"Call Me Later:" 5 Supports for Phone Communication by People Who Use AAC

June 20, 2012 by - Leave your thoughts

"Call Me Later:" 5 Supports for Phone Communication by People Who Use AAC
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While I am not one of those folks who has a phone glued to her ear, I sure wouldn’t want to live without the ability to make a phone call. Here are some sites with information of interest to people with AAC needs.

Call Me Later: 5 Supports for Phone Communication for People with AAC Needs
1. Photo Phone Dialing: While many high tech SGDs can do phone dialing, sometimes the best solution is the simplest one. For some people, using a phone that has prestored numbers stored under photo buttons, provides just enough support to make the call. Once the call is placed, however, out comes the SGD so the conversation can proceed.

2. Phone Skills: We’re not born knowing how to use the phone and some of our AAC friends have needed direct instruction and lots of practice phone skills. Making visual supports, like this one from SET BC, can help. Another neat tool is the Tele-Trainer, which is a peripheral device allowing you to connect two phones for telephone practice. You can set it so that the learner hears a dial tone and has to dial a specific number for the phone to “ring”. The partner is then able to talk to the learner from the second phone. If the learner dials incorrectly, they get a “busy signal” and have to try again.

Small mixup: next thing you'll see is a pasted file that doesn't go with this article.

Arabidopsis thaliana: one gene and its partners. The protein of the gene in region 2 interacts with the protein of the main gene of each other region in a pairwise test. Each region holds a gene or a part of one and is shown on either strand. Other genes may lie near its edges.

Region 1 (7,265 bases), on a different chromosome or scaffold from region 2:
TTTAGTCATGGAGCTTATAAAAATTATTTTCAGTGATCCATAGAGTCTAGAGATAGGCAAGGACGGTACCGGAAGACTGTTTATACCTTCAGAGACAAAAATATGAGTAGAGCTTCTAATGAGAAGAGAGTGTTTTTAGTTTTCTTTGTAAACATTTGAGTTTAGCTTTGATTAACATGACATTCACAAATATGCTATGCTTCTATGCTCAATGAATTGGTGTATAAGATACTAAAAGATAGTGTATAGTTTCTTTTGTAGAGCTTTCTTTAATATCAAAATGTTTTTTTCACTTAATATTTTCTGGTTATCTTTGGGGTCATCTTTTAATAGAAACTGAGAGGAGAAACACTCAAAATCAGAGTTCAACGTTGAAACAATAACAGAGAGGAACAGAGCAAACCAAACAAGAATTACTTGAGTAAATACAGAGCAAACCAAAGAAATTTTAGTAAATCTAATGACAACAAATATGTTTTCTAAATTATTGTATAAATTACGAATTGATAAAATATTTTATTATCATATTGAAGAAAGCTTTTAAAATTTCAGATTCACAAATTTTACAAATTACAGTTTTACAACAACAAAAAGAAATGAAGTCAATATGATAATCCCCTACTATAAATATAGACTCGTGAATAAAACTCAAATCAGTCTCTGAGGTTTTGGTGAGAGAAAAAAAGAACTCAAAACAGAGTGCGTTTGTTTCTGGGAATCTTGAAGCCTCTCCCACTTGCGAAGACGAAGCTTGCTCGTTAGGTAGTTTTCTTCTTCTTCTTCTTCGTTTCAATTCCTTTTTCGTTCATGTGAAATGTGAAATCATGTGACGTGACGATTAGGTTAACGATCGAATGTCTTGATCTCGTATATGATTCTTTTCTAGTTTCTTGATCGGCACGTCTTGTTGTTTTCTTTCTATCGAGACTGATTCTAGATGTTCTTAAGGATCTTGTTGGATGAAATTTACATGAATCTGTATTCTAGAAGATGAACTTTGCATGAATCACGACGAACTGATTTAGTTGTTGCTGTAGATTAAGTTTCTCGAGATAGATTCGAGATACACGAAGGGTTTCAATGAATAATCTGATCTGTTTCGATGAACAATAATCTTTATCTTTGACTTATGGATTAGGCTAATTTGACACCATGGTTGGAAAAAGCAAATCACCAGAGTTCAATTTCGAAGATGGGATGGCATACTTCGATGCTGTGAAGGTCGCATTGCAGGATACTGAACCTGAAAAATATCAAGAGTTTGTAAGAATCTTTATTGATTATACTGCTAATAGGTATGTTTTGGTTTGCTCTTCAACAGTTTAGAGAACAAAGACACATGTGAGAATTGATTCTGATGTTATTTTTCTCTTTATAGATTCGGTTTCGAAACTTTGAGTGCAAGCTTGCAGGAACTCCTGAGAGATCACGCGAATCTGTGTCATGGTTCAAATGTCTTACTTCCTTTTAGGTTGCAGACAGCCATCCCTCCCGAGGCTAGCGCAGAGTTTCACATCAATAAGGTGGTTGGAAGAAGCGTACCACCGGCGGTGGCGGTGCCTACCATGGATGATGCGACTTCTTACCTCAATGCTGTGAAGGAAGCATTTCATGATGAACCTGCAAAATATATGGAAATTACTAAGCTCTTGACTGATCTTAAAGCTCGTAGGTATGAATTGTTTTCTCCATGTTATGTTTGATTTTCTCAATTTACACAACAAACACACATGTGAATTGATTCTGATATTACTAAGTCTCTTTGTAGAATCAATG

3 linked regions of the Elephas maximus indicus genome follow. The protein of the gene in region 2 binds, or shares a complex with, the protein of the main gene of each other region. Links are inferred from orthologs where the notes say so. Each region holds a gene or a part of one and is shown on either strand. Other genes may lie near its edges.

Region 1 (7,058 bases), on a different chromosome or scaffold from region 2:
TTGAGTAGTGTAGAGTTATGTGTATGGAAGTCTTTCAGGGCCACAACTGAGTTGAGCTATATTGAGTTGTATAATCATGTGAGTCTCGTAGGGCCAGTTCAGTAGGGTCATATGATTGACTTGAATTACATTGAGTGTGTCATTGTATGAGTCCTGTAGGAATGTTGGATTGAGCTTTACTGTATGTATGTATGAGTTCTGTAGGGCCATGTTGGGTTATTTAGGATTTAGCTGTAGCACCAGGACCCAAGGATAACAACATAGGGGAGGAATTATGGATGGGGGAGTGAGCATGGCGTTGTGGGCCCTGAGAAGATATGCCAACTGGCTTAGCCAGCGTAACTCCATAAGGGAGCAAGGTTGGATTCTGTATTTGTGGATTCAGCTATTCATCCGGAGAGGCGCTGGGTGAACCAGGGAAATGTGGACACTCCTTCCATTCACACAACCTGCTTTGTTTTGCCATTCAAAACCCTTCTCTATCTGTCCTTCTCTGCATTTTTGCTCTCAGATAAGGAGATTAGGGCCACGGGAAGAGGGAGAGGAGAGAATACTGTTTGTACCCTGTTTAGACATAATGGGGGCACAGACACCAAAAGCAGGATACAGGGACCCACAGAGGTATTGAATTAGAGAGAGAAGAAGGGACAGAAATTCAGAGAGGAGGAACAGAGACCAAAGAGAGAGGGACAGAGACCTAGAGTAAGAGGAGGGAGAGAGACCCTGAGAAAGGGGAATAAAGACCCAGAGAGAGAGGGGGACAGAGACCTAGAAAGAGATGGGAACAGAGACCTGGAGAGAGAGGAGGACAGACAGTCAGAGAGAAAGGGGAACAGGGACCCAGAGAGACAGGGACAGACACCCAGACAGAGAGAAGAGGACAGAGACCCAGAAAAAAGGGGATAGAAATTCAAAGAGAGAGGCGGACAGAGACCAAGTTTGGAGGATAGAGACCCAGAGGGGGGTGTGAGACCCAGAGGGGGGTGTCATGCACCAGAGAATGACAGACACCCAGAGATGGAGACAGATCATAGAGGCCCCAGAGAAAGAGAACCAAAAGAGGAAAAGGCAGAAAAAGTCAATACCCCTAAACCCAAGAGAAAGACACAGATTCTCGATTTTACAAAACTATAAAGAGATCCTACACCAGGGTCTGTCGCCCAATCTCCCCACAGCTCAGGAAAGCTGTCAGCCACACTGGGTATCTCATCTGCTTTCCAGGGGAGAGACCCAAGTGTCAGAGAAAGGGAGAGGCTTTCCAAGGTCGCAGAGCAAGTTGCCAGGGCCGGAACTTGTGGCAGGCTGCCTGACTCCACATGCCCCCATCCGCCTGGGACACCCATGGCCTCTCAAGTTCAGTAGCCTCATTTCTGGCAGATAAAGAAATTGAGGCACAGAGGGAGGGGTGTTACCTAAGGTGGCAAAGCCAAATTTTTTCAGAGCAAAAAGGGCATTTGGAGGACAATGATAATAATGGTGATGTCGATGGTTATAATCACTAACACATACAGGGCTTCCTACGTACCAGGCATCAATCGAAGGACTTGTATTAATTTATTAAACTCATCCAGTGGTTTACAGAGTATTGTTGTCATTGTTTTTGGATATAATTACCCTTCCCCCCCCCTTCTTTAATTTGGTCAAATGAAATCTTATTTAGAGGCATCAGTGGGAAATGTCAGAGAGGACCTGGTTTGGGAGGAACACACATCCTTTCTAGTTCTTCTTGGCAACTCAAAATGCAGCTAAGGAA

3. Using Natural Speech: Some people with speech impairments prefer to use their natural speech for making phone calls, at least part of the time. In the US, our national relay system has trained call assistants to interpret the person’s impaired speech and relay that to the other party. Here is some information on how to use the free 24/7 Speech-to-Speech Relay Systems (STS) and links to the numbers in all US states

Call Me Later: 5 Supports for Phone Communication by People With AAC Needs


4. Research Study on the use of phones, relay services, and social media by people who use AAC. As we know, use of the computer for phone calls is gaining popularity. Mac users will find a useful article on using Voice Over Internet Protocol (VoIP) here.

5. There’s an App for That – Unus Tactus: Check out this prAACtical phone app developed by an SLP graduate student Ashley Alliano for people with cognitive difficulties.

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This post was written by Carole Zangari

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